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Criminal Element - "Crime and Punishment Pt. 1" (CD/EP)

Criminal Element - "Crime and Punishment Pt. 1" CD/EP cover image

"Crime and Punishment Pt. 1" track listing:

1. Backstabber
2. Fake and a Fraud
3. Crime and Punishment
4. Fading Survival
5. Personal Demons

Reviewed by on March 2, 2011

"if you're a fan of Dying Fetus and Misery Index, it's a foregone conclusion that you'll dig this release. Fans of Agnostic Front and Madball might even find Criminal Element to be their gateway band into the grimy depths of death metal and grind."

Sometimes, when a band features members partly cobbled together from other well-known acts, it's hard not to hear the obvious parts that go into the making the sum. Such is the case with Criminal Element, the Long Island-based death metal/grindcore act that features three current members of Misery Index in Darin Morris and Mark Kloeppel on the guitars and Adam Jarvis on drums, along with former Dying Fetus vocalist Vince Matthews. Mike Lilly, apparently the lone member of the band unaffiliated with other acts, rounds out the group on bass. The long list of ex-members Criminal Element has compiled over the years also contains Sparky Voyles, who has done time in both Misery Index and Dying Fetus. So, Criminal Element's third EP, 2010's “Crime and Punishment Pt. 1,” could go one of two ways. The band could pull a complete stylistic Houdini and opt for a sound completely different from the acts most of the members do time in. Or, Criminal Element could sound like a mix of Misery Index and Dying Fetus. Largely, the band has opted for the latter.

Criminal Element is a band that can stand on its own stylistically, however, although it does contain heavy similarities to the aforementioned groups, this band brings a New York hardcore head kick to its sound. “Backstabber,” the opening track, features a delivery that wouldn't be out of place on an Agnostic Front record; steel toed hardcore grind with Matthews sounding like his days in Dying Fetus were just yesterday, minus the gurgling. “Fake and a Fraud” continues the band's punk-gone-death-metal approach with bravado and machismo, some Hanneman-King solo scale runs without the whammy bar workout, and a few tech death pinch harmonics for that extra grimace of brutality.

Next up is the title track, and the striking similarity in sound to the members other projects are, at this point, unavoidable, save for the punk leanings and the busy, solo-like bridge riffs. “Fading Survival” continues the band's rumbling hardcore bellicosity—tough guy, tank top death metal, all muscles and menace. It's music to shank your cell mate to or listen to while toiling on the chain gang. Putting the exclamation point on the EP is “Personal Demons,” and at this point you almost expect John Gallagher, Jason Netherton, and Sean Beasley to emerge from the shadows. Misery Index style interchanging, ask-and-answer vocals punctuate the song.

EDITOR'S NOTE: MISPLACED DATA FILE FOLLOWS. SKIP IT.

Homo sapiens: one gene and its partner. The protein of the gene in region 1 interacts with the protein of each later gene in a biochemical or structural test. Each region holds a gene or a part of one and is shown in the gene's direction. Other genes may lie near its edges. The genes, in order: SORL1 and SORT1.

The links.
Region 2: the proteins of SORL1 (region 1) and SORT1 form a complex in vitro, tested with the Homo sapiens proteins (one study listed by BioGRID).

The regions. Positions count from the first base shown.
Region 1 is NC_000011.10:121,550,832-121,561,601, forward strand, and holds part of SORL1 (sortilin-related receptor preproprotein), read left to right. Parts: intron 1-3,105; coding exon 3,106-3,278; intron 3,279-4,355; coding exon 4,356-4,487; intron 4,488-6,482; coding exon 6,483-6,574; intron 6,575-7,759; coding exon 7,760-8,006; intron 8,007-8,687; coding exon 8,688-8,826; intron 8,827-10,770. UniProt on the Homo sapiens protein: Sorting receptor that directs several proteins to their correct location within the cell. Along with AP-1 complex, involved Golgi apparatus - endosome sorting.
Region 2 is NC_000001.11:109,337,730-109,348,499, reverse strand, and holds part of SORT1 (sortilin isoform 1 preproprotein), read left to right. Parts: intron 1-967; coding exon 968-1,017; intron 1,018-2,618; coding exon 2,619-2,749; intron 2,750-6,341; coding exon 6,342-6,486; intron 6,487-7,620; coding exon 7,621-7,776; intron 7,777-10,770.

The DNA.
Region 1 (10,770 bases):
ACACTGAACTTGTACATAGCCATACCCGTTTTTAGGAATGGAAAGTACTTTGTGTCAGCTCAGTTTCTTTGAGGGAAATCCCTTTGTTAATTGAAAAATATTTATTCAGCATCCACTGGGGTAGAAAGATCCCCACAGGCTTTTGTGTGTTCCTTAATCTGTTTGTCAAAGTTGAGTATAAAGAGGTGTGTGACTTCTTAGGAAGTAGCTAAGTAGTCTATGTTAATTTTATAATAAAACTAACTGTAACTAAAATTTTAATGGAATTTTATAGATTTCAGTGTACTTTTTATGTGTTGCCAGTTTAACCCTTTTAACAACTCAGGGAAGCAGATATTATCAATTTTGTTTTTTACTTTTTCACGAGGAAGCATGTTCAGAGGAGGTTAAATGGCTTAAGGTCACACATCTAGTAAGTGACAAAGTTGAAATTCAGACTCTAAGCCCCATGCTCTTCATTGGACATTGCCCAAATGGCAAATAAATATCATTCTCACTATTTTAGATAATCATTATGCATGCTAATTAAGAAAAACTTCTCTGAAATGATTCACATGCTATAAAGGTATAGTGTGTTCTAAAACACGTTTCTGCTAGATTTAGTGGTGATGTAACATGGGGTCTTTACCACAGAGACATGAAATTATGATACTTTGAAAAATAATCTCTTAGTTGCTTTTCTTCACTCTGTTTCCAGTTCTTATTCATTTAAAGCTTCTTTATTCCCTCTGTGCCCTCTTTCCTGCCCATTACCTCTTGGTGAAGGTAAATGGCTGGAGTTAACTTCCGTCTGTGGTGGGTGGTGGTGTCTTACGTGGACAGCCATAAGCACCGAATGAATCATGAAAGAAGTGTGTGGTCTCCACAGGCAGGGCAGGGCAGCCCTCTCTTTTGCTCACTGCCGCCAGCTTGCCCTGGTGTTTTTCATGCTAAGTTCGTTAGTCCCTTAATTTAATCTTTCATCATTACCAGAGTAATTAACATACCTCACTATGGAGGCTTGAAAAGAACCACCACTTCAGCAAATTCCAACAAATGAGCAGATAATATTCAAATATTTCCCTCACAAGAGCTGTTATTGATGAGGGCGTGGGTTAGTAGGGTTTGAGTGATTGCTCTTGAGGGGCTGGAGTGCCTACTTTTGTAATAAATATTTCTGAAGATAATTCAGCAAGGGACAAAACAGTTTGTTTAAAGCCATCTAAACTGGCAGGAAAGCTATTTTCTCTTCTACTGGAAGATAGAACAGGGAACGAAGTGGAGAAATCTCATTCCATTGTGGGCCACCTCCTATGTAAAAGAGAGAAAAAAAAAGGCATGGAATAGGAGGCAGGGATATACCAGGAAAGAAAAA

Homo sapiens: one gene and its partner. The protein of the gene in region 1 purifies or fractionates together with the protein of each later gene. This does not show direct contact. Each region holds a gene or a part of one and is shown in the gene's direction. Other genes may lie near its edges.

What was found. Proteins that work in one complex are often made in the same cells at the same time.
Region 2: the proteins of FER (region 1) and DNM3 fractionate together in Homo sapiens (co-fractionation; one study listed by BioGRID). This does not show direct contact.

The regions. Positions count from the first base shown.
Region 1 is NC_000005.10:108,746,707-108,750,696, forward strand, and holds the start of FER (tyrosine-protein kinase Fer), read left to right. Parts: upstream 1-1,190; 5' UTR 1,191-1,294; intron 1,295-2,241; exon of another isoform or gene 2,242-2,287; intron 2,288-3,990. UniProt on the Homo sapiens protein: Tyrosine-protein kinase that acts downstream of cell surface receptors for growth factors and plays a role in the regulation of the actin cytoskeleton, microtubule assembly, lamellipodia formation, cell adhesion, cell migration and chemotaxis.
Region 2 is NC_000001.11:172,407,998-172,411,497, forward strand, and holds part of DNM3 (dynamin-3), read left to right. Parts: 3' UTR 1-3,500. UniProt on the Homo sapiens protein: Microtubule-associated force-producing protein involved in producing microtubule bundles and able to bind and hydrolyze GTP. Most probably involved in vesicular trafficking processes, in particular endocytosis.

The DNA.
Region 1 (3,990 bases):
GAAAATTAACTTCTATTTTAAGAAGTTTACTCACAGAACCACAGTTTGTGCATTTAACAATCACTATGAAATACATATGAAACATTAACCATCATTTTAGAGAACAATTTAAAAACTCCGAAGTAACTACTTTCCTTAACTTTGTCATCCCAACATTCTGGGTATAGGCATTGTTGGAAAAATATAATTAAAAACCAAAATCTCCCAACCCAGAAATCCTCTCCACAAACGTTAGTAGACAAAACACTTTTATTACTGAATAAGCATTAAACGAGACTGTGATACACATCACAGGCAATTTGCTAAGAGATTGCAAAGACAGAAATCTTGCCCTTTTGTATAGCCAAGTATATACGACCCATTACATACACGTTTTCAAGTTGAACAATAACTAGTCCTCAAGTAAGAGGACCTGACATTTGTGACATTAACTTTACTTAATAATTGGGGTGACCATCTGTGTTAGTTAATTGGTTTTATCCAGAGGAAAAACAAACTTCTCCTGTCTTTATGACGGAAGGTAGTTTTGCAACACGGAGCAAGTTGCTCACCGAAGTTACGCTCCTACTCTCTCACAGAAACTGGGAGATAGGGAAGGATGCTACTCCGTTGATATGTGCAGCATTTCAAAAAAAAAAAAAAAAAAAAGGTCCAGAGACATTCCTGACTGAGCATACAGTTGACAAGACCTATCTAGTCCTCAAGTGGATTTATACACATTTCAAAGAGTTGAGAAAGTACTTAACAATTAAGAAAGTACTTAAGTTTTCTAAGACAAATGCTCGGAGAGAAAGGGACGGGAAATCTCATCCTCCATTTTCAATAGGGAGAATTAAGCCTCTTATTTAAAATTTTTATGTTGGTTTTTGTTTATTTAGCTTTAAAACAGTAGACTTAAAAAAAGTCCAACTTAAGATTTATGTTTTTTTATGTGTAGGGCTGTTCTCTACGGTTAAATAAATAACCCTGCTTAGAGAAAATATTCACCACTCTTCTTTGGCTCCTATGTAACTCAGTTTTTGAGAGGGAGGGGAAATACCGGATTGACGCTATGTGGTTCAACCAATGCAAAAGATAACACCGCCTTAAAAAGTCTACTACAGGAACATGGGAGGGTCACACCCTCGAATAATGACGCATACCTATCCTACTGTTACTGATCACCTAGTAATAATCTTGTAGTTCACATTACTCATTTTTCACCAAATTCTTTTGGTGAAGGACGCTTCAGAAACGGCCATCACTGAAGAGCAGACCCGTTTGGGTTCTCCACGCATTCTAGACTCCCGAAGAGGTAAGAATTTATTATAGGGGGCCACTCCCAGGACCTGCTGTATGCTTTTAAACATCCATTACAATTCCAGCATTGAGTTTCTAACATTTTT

The somewhat obvious conclusion is that, if you're a fan of Dying Fetus and Misery Index, it's a foregone conclusion that you'll dig this release. Fans of New York hardcore bands like Agnostic Front and Madball might even find Criminal Element to be their gateway band into the grimy depths of death metal and grind.

Highs: The brutality of Dying Fetus and the grinding ferocity of Misery Index; a winning combination.

Lows: A tad predictable in places, the punk tinge saves the release from being merely average.

Bottom line: Criminal Element shows how to confidently walk the line between grind, death metal, and hardcore without lowering itself to the level of generic breakdowns. Deathcore bands take note.

Rated 3.5 out of 5 skulls
3.5 out of 5 skulls


Key
Rating Description
Rated 5 out of 5 skulls Perfection. (No discernable flaws; one of the reviewer's all-time favorites)
Rated 4.5 out of 5 skulls Near Perfection. (An instant classic with some minor imperfections)
Rated 4 out of 5 skulls Excellent. (An excellent effort worth picking up)
Rated 3.5 out of 5 skulls Good. (A good effort, worth checking out or picking up)
Rated 3 out of 5 skulls Decent. (A decent effort worth checking out if the style fits your tastes)
Rated 2.5 out of 5 skulls Average. (Nothing special; worth checking out if the style fits your taste)
Rated 2 out of 5 skulls Fair. (There is better metal out there)
< 2 skulls Pretty Bad. (Don't bother)